Invest in improving education
Re The Post and Courier editorial of Sept. 12 titled “No closed session on TIF”:
I am a retired executive of a Fortune 500 company, responsible in part for relocating operations and acquiring companies to enhance our public corporation’s growth prospects.
South Carolina was usually on our “short list” for potential locations due to many of its business-friendly agendas.
However, it rarely made the final cut for one key reason: the extremely poor education rating in every analysis undertaken for years.
Despite numerous doubts, our corporation once established a key aerospace manufacturing facility in the area, only to face obstacles in hiring or relocating professional employees unless we agreed to pay for their children to attend private schools. That facility no longer is a part of the corporation, and we have no other operations in the state.
Somehow our elected representatives fail to recognize education quality as a key shortcoming when they speak of what is important to the development of our region.
The current debate about a tax increment financing district for The Beach Company’s proposed development of Kiawah River Plantation is a prime example of misplaced priorities. The Beach Company is a highly successful privately owned enterprise that does not need, let alone deserve, public funding.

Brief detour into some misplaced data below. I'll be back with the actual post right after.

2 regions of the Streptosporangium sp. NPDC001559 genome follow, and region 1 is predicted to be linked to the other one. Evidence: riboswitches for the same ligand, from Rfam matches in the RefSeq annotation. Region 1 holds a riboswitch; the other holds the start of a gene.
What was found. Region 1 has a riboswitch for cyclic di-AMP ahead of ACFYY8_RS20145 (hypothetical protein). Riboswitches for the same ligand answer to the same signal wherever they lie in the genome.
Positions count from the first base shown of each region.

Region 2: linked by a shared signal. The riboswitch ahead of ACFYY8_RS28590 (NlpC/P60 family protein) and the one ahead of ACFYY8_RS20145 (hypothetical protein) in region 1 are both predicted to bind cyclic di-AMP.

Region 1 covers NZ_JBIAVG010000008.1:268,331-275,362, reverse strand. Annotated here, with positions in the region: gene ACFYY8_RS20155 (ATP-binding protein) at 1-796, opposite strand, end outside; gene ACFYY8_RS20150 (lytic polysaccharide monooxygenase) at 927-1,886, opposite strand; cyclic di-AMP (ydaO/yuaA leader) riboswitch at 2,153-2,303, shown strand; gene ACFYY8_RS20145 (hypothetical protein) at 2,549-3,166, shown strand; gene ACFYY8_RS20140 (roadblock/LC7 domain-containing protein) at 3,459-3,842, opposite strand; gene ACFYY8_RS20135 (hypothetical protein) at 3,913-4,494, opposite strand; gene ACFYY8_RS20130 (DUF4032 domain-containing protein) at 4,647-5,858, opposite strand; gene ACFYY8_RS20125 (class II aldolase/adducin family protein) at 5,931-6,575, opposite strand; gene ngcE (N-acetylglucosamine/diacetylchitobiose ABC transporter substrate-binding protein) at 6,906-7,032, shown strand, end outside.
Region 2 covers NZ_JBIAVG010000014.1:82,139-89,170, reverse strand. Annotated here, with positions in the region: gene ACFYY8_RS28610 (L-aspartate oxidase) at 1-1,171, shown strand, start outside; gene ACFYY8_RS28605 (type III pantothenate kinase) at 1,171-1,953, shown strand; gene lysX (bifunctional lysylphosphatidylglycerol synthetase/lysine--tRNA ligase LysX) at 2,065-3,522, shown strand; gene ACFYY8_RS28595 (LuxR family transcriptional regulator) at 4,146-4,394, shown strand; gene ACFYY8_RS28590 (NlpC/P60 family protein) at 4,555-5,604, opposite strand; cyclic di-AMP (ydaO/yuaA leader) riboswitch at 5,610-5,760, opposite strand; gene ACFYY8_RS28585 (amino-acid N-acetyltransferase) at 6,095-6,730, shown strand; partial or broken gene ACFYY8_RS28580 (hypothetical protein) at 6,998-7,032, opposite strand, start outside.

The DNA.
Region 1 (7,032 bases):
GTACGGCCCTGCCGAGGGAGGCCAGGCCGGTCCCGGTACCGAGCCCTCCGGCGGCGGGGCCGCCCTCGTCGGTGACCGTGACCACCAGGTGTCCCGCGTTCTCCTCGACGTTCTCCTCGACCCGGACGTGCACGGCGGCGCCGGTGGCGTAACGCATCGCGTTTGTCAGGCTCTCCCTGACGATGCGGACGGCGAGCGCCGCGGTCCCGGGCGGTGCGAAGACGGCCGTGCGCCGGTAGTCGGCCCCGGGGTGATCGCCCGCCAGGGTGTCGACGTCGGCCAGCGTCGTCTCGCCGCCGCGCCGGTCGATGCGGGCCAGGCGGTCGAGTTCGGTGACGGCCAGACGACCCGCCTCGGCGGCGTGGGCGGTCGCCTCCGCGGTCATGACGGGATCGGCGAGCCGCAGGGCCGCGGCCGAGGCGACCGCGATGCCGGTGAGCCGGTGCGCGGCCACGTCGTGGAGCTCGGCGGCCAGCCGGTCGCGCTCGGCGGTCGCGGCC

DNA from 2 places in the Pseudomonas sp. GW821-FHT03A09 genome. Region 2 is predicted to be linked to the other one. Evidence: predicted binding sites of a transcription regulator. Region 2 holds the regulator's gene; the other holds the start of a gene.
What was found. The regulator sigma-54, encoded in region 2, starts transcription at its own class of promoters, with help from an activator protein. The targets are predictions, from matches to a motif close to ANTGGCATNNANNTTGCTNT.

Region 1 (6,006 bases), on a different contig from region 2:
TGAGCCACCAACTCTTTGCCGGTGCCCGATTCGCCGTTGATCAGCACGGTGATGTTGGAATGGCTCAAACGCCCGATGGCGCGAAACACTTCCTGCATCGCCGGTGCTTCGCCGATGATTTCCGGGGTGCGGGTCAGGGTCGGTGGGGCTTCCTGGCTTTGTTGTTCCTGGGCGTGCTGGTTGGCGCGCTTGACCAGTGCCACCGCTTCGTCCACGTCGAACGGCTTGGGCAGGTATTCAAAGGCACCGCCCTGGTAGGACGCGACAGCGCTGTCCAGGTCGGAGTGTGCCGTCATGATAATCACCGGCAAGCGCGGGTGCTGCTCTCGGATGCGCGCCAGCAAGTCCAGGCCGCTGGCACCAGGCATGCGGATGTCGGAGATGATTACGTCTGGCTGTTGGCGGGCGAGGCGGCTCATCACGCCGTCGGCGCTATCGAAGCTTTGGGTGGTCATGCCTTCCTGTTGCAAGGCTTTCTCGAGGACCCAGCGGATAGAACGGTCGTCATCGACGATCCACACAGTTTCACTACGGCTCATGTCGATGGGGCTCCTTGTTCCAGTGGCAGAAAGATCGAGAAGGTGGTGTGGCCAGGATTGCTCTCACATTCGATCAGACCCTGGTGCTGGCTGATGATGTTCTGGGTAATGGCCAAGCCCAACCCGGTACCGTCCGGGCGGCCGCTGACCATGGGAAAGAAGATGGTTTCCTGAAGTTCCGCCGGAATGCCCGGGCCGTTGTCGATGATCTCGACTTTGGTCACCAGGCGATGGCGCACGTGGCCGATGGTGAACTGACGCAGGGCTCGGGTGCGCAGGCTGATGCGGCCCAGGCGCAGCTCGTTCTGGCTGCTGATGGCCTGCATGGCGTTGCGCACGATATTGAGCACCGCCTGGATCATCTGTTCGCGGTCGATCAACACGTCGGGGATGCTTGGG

On the other hand, our school districts are near the bottom of every national ranking, and need and deserve all the funding they can get. Speaking as an executive who was responsible for where to locate and relocate business, South Carolina has many things in its favor. However, the No. 1 obstacle is the poor state of its education system and what that means for attracting and keeping professional employees with school-aged children.
The last thing we need to do is help the owners and investors in the privately owned and highly successful Beach Company become even more profitable at the expense of public education.
If our local representatives truly want to create an attractive and business-friendly environment, focus on education, not another resort development where the majority of property owners will not even have school-aged children.